Super-Sizing Statistics

Email Print
FacebookTwitterShare

The accuracy
of the following statements is not only personally important to
your health, but it may be politically important to your freedom.

Which of the
statements you believe is also likely to affect such intimate issues
as your body image and how you choose to feed your family.

  1. Obesity
    and inactivity kill 400,000 Americans a year, making them the
    second
    leading cause of preventable death
    in the U.S., next only
    to smoking.

  2. Obesity
    and inactivity kill
    26,000 Americans a year
    , making them less lethal than relatively
    unknown diseases such as nephritis
    and septicemia
    .

The first statement
creates panic; the second, concern. Without diminishing the desirability
of a healthy diet and exercise, which reaction do the facts really
support: a public panic with calls for political intervention, or
a reason why individuals should reconsider reaching for that second
doughnut?

Don’t look
to the Centers for Disease Control for guidance. The CDC seems determined
to create confusion, not clarity on the statistics. Over the past
year, the CDC has provided numbers
that support both statements, contradictory though they be.

In March 2004,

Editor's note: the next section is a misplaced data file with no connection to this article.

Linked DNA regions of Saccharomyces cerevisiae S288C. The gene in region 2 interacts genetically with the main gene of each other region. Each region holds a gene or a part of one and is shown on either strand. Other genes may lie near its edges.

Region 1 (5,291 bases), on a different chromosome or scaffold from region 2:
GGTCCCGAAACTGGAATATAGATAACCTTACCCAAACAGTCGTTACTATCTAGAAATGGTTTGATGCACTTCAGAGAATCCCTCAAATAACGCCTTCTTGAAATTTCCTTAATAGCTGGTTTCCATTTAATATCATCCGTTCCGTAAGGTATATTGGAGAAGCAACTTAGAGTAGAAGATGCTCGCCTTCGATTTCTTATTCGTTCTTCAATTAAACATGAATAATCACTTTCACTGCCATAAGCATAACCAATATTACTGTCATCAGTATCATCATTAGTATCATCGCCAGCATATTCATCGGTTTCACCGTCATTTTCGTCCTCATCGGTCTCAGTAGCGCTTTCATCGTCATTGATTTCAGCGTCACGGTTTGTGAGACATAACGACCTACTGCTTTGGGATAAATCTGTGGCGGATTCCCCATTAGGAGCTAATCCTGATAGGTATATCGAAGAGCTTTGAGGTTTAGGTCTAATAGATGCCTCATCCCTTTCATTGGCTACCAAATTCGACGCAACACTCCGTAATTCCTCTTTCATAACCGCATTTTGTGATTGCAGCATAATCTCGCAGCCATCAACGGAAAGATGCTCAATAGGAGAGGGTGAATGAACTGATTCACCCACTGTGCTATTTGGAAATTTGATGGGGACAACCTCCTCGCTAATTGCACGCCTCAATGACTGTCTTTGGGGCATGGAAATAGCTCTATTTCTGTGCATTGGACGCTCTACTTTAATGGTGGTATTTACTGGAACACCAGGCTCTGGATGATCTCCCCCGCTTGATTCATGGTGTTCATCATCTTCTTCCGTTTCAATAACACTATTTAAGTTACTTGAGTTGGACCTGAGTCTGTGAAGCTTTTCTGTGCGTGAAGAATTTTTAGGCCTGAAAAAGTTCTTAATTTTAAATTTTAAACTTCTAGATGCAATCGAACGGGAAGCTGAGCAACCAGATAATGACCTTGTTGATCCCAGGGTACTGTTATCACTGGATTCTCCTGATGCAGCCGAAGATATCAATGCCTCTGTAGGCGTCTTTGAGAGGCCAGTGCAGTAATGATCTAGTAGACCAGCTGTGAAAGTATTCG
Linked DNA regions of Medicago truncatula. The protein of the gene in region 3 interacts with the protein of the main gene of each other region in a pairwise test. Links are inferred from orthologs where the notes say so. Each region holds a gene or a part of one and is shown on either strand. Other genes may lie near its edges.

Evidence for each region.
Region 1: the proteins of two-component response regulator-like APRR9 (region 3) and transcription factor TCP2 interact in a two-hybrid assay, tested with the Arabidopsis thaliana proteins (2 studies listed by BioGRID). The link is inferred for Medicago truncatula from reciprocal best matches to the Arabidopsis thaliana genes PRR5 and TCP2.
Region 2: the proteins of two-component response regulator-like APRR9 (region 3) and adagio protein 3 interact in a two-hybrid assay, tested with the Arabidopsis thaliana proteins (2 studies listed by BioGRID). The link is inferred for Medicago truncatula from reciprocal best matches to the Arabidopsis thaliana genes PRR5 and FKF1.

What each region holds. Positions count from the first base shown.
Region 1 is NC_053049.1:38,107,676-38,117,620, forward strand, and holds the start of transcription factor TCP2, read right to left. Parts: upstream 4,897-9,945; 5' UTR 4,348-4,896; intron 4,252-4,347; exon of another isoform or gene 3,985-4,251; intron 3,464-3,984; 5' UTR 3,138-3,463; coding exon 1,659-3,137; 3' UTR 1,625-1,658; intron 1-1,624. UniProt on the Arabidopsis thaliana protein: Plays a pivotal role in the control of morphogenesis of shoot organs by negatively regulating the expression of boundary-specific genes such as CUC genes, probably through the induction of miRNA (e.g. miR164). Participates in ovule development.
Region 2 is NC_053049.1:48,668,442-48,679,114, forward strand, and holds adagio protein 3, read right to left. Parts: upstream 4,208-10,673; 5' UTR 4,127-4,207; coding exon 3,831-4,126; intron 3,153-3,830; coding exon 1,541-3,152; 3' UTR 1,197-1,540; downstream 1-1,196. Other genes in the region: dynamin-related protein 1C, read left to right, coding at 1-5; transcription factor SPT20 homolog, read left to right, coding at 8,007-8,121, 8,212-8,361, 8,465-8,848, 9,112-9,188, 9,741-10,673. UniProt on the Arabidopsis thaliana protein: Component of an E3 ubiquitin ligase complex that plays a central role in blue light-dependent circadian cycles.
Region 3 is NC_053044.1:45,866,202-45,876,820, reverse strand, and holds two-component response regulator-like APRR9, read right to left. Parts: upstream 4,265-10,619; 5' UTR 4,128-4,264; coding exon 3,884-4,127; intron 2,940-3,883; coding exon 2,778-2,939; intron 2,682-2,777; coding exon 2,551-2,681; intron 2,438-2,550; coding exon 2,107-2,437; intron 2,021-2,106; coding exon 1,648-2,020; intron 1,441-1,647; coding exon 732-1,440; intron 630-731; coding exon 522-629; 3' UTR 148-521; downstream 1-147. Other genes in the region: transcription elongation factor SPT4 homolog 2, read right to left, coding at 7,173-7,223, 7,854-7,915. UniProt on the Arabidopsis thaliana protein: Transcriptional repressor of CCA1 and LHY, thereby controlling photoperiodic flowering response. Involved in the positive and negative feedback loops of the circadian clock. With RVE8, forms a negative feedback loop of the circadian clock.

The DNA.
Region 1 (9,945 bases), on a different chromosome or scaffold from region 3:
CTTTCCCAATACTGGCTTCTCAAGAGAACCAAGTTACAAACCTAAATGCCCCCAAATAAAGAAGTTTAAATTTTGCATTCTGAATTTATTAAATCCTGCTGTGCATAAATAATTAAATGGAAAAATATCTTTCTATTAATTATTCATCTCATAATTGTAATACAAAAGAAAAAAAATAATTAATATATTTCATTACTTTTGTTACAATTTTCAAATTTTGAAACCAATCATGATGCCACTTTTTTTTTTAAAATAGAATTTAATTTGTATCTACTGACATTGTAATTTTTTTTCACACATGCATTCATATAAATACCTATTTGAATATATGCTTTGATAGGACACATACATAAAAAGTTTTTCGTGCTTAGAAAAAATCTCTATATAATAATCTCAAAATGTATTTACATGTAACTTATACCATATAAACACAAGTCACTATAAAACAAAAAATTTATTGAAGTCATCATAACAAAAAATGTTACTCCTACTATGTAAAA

a study co-authored by CDC director Dr. Julie Gerberding claimed
that, in 2000, obesity and physical inactivity killed 400,000 Americans;
that is, obesity caused more than 16 percent of all deaths in the
U.S. The CBS headline, “Americans
Eat Themselves To Death,”
was typical of media coverage. Time/ABC
News convened a Summit
on Obesity
.

Political reaction
was equally alarmist. Surgeon General Richard Carmona declared,
“As we look to the future and where childhood obesity will be in
20 years…it is every bit as threatening to us as is the terrorist
threat we face today.”

Using words
like “epidemic,” policy makers rushed to debate on everything from
“fat taxes” on junk food to the regulation of fast-food advertising,
from Medicare covering obesity-related surgeries to banning
sodas
from schools.

Some voices
advised skepticism. Steve Milloy, in his FOX “Junk
Science” column
of March 12, 2004, pointed out that “the CDC
produced its estimates with a statistical ruse called ‘attributable
risk’ – the fearmongers’ method of choice for alarming the public
with large body counts. Attributable risk could be the poster child
for the saying, ‘garbage in, garbage out’.” In other words, science
accurately views obesity as a contributing factor in death – or,
even more loosely, as a correlation – not as a causative one.

Meanwhile,
the Center
for Consumer Freedom
– a self-described “nonprofit organization
dedicated to protecting consumer choices and promoting common sense”
– called attention to severe methodological and mathematical flaws
in the CDC study.

On Nov. 23
the Wall
Street Journal
reported that, according to an internal CDC
investigation, the “widely quoted” study on obesity contained “statistical
errors” that inflated the death toll by “tens of thousands” – specifically,